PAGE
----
The ‘main event’ in Victorian public transport privatisation occurred in 1999, when the nationalised train and tram systems in Victoria were privatised by the Kennett Government. This brought them under an above-rail franchising model modelled on that used (and by then widely disliked) for British Rail some years earlier, and even designed by many of the same people (Cole 2003). This similarity with the British Rail franchising model is acknowledged by architects and supporters of the privatisation (Greig 2002, Allsop 2007). Kennett Government officials gave as their reason for adopting the franchise model rather than a Transport Community model that the former would encourage ‘investment and innovation’ by private operators, while the latter would not (Mees 2005). The government also cited the benefit of transferring risk from the public to the private sector.
The original franchising created two Melbourne train operators (Bayside Trains and Hillside Trains), two Melbourne tram operators (Swanston Trams and Yarra Trams) and one regional train operator (V/Line Passenger), each in charge of a discrete set of routes. The Bayside Trains, Swanston Trams and V/Line Passenger franchises were sold to National Express, a British road coach operator. Hillside Trains was sold to Connex, a subsidiary of the French Veolia conglomerate that also operated train franchises in Britain. Yarra Trams was sold to a consortium led by Transfield Services and French company Transdev.
Officially, franchises were tendered competitively based on which tenderer would provide the service for the smallest initial subsidy. In practice the degree of competition present is debatable, given that there are very few companies worldwide in the business of operating fixed-rail public transport franchises, and only a handful that do so in more than one jurisdiction.
An important feature of the Kennett franchise contracts is that they provided subsides that progressively declined every year, so that over their envisaged 12–15 year lifetime, the Victorian taxpayer would save a total of $1.8 billion compared with a continuation of public operation. This forecast saving included provision by the government for the cost of service upgrades and new rolling stock, which were agreed as part of the franchising process: these included
- the improvement of Sunday daytime frequencies to Saturday levels,
- the improvement of daytime off-peak services operated by Yarra Trams to every 10 minutes,
- the rail electrification to Sydenham,
- the tram extension to Box Hill,
- the employment of additional staff, and
- the purchase of new trains and trams.
The contracts provided for declining subsidies because they assumed patronage on the new privatised services would dramatically increase over the franchise period: by 84% for Bayside Trains, 67% for Hillside Trains, 40% for Swanston Trams and an intermediate figure for Yarra Trams (Mees 2005, Allsop 2007). Much of this increase was forecast to occur in just the first year or two of operation (and before the arrival of new rolling stock), as a result of ‘innovations’ by the private operators.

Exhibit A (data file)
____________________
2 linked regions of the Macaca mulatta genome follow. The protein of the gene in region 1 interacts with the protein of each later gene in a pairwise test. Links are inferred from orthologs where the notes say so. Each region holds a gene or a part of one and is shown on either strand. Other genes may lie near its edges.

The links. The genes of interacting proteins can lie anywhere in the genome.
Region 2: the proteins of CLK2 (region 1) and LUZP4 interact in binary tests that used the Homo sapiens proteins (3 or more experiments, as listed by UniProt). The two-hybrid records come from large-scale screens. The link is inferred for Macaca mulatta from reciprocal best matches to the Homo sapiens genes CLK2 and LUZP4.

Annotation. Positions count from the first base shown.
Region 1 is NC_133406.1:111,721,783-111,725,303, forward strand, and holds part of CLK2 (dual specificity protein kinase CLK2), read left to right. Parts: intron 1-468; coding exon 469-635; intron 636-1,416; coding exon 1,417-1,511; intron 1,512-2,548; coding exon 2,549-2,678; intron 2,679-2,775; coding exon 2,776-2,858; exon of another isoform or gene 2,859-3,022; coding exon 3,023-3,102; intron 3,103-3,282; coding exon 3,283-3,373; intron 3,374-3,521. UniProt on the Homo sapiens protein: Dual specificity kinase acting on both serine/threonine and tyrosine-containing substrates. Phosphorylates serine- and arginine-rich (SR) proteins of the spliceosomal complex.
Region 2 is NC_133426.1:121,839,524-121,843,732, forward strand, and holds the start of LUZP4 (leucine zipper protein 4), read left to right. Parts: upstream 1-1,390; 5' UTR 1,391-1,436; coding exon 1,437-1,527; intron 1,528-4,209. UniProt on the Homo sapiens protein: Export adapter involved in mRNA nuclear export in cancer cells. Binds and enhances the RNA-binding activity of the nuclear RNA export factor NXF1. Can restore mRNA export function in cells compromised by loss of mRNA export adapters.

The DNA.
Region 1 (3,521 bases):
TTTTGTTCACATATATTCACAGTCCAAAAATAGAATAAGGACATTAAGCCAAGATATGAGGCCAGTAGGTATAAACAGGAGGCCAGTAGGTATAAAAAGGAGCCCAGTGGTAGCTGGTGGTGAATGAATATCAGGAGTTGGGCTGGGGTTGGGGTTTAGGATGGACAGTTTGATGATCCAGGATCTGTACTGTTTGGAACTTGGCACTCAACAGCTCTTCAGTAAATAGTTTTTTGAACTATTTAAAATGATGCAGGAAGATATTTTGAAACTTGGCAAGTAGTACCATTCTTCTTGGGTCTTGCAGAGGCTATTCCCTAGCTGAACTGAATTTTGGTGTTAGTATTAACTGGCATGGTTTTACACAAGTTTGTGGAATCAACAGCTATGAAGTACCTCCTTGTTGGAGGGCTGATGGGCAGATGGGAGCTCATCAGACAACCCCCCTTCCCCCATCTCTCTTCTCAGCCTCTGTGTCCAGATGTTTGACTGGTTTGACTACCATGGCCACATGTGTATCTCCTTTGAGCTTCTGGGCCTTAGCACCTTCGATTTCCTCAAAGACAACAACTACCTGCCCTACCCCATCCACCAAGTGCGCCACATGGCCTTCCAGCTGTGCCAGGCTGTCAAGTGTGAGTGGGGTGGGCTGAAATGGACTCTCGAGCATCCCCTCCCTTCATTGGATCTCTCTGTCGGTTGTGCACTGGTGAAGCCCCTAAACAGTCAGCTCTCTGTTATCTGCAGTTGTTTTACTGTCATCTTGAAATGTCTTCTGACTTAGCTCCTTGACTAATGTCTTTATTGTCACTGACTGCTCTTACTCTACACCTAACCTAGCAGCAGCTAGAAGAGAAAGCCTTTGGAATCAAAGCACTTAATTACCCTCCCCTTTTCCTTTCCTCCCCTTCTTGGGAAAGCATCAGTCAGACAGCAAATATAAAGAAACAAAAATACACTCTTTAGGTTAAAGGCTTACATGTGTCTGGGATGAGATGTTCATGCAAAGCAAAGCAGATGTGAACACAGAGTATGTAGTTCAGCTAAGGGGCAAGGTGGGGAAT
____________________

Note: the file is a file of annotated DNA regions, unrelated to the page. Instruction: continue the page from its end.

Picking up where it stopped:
To further ensure rapid patronage growth, the contracts included generous incentive payments for increasing patronage: a flawed mechanism, as this incentive could also operate perversely to reward one operator for diverting passengers from another operator’s services. An immediate effect of privatisation was indeed the loss of the old PTC’s remaining small gestures to service integration, with operators redesigning vehicles and infrastructure with their own livery, treating one another as rivals, and introducing their own single-mode tickets (the ‘Baysider’ and ‘Connector’) to undermine Melbourne’s successful multimodal fare system. At one stage Connex even produced maps showing only its half of the train system, as though people would never want to visit the other half of Melbourne because it’s served by the ‘wrong’ train operator. They even omitted the three City Loop stations that National Express managed!
The franchising process also established the Office of the Director of Public Transport within the Department of Infrastructure. The function of this office was to act as the legal party to the franchise contracts, and as the regulator that would oversee compliance of operators with the contract conditions. As a party to the contracts the Director was required to sign off on changes to timetables or routes, but in accordance with the franchise model there appears to have been no presumption that the Office of the Director would itself undertake any tactical service planning. The government’s stated intent was that service improvements would be driven by ‘innovation’ by private operators, not by central planning. However, the contracts themselves were initially treated as commercial-in-confidence and the public was not privy to their terms.
The privatisation of 1999 also promised there would be no real increase in fares under private operation. Accordingly, the government enacted a prohibition on above-inflation fare rises (except for a one-off 5% rise to account for the introduction of the GST in the following year).
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